How to Play Your Way to a Long Life: Striving to Live a Healthier Life

By Emma Haggerty

reviewed by kareem mahmoud

Have you ever wondered how you’ll feel in 10, 20, or even 50 years’ time? Longevity is something we think about all the time without even realizing it. We all strive to live a longer, healthier life, but we don’t always think of our long-term health. Nonetheless, it’s important to improve our holistic health for the future, so we can feel good as we age. 

So, what are the ingredients for longevity? Many of us already know that eating healthy foods, getting enough exercise, and limiting sedentary habits can help (we’re looking at you, Netflix and Hulu). But what exactly does research tell us about living longer? 

Apparently, we need to go backward. That’s right — playing like a kid may be the key to longevity. There are two critical components here: socializing and sport. The reason? Social activities, like playing basketball with friends, not only get us moving but socializing, too — and this makes us happier. And this combination could help us live a longer life.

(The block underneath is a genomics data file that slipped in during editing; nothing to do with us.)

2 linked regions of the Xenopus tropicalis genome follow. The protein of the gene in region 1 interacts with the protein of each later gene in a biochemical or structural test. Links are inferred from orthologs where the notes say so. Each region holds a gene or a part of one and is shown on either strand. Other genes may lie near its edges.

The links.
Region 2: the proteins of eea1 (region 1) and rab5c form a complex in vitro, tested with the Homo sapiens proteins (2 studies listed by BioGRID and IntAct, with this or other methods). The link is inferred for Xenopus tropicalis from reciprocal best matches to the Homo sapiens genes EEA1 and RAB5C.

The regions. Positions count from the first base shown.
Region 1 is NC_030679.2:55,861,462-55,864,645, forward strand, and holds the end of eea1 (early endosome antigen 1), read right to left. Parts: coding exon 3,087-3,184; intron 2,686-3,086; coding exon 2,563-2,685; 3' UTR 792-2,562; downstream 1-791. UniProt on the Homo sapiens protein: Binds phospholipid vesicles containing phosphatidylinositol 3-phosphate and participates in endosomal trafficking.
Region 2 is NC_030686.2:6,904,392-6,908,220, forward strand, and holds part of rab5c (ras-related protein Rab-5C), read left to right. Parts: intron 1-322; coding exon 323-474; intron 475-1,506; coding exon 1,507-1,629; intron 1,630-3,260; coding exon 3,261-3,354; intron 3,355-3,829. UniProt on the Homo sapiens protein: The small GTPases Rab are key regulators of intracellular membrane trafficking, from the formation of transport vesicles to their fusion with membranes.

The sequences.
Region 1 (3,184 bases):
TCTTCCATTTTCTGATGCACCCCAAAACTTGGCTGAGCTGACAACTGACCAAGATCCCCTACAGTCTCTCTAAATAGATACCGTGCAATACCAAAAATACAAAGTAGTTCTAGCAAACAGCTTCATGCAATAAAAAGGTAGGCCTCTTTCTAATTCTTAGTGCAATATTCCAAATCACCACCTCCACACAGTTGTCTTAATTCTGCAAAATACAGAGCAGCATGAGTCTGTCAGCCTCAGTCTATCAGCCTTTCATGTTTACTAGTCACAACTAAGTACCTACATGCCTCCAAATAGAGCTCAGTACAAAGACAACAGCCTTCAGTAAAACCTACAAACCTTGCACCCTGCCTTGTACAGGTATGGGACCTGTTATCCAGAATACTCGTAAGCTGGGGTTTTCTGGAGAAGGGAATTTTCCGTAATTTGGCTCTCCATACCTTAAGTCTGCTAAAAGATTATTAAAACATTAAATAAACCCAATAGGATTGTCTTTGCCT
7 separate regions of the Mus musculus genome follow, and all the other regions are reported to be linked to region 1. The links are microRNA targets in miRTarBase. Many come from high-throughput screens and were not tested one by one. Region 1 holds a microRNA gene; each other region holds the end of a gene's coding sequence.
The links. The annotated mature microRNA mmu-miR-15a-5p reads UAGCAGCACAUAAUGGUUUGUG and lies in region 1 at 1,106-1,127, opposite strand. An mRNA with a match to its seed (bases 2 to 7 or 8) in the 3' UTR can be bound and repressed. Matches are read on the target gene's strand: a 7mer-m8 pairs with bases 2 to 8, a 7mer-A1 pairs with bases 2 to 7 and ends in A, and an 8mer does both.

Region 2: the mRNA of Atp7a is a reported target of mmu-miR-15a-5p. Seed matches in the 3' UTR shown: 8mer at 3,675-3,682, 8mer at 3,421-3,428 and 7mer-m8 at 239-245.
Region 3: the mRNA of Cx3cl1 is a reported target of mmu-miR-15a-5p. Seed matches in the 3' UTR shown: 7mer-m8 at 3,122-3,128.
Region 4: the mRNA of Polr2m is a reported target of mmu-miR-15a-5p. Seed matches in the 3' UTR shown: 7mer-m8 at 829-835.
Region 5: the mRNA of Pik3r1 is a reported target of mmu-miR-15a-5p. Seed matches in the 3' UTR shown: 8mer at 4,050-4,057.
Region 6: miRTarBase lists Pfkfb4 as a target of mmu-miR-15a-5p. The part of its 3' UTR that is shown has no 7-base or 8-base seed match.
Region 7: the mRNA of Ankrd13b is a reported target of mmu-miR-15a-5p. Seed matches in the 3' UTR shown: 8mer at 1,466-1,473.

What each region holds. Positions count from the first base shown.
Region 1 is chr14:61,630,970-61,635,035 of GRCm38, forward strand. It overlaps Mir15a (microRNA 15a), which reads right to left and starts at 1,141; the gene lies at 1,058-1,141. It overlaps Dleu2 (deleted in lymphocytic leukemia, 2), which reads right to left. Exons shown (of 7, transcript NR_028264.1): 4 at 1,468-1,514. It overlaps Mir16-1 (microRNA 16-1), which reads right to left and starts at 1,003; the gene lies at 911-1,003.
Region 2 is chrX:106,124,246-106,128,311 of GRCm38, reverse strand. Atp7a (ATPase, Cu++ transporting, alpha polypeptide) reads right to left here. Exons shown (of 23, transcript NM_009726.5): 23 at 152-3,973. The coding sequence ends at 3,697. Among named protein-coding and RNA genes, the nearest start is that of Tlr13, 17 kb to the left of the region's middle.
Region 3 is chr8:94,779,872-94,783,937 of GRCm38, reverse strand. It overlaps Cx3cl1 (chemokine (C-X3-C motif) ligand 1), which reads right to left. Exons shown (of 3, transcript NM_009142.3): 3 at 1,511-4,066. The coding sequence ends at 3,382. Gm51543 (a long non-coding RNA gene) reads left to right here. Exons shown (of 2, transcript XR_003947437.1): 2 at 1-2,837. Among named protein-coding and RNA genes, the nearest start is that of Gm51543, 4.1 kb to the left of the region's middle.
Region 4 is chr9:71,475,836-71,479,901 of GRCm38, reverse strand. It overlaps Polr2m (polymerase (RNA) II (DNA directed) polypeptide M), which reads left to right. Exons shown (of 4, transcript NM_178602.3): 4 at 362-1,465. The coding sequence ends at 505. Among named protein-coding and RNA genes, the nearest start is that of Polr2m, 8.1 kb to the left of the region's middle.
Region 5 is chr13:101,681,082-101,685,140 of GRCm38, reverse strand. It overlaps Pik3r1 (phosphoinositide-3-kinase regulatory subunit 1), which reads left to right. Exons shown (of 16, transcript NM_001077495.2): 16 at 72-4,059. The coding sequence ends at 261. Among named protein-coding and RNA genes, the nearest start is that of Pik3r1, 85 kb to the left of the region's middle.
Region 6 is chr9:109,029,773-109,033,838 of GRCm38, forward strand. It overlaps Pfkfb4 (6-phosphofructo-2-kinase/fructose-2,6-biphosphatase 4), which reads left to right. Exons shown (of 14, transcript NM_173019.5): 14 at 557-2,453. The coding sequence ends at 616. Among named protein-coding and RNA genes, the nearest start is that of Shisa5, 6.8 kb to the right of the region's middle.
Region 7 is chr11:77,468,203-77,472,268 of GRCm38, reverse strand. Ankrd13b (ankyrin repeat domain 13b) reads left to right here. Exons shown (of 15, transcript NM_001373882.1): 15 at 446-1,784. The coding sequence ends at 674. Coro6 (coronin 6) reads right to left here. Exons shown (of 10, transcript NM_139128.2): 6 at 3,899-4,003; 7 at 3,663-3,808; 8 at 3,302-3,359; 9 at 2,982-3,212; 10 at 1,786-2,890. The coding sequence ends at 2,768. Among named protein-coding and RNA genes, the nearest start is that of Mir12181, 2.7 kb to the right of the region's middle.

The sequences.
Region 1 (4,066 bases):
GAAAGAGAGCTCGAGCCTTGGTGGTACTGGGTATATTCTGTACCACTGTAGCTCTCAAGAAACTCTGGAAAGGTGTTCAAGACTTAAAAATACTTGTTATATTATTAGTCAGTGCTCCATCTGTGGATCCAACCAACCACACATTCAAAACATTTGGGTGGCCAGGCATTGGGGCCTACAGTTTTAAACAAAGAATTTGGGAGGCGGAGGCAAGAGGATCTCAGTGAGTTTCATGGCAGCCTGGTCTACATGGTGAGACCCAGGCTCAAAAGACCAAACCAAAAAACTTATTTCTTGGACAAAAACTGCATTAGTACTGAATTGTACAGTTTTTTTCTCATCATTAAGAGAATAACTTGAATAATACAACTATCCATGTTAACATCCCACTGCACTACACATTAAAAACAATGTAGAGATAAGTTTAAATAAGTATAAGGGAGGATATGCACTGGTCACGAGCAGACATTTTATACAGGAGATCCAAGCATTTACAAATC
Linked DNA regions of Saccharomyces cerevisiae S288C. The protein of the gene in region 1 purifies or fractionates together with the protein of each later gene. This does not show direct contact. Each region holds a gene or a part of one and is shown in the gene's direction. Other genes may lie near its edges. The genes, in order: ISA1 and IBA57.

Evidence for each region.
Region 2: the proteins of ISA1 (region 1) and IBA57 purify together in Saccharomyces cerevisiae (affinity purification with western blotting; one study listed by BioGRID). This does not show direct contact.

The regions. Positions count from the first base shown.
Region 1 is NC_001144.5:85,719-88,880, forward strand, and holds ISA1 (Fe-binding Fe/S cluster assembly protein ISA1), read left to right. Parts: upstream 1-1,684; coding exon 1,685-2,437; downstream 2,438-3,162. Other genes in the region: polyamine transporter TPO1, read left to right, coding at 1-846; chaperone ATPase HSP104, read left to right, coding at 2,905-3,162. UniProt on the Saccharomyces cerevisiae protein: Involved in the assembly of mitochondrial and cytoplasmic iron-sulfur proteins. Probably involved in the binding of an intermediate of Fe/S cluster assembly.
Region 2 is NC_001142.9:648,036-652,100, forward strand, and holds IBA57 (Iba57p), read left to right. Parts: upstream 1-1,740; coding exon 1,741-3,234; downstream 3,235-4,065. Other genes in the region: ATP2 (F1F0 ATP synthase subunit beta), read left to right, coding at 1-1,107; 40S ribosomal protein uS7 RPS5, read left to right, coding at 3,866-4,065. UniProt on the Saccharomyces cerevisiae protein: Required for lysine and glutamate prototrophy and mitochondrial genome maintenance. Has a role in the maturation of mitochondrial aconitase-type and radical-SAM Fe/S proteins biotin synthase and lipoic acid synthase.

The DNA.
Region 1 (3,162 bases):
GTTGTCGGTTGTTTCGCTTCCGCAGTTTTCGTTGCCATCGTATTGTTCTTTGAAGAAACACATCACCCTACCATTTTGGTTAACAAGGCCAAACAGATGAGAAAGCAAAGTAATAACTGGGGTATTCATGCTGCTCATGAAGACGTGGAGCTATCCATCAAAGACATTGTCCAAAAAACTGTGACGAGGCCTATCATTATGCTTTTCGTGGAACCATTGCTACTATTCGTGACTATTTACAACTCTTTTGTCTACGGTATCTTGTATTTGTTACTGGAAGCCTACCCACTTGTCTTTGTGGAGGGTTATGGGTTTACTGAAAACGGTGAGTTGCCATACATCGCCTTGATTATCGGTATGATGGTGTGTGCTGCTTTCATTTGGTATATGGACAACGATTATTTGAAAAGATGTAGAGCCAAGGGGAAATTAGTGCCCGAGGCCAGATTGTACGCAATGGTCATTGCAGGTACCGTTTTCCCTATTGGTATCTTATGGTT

How can socializing help us live longer?

Socializing is essential for our holistic health, including our physical health. Social isolation is associated with increased risk of inflammation, poor functioning of the immune system, chronic diseases, and cancers. Positive social interaction, on the other hand, has been shown to increase the function of the cardiovascular, endocrine, and immune systems. It seems that social support can make us stronger both mentally and physically.

Social isolation is strongly linked with premature death. This study found that isolation from others is associated with mortality among both males and females. Lack of social contact is also linked to higher rates of cancer among female participants in another study. It’s important to reach out to others for our health and our happiness.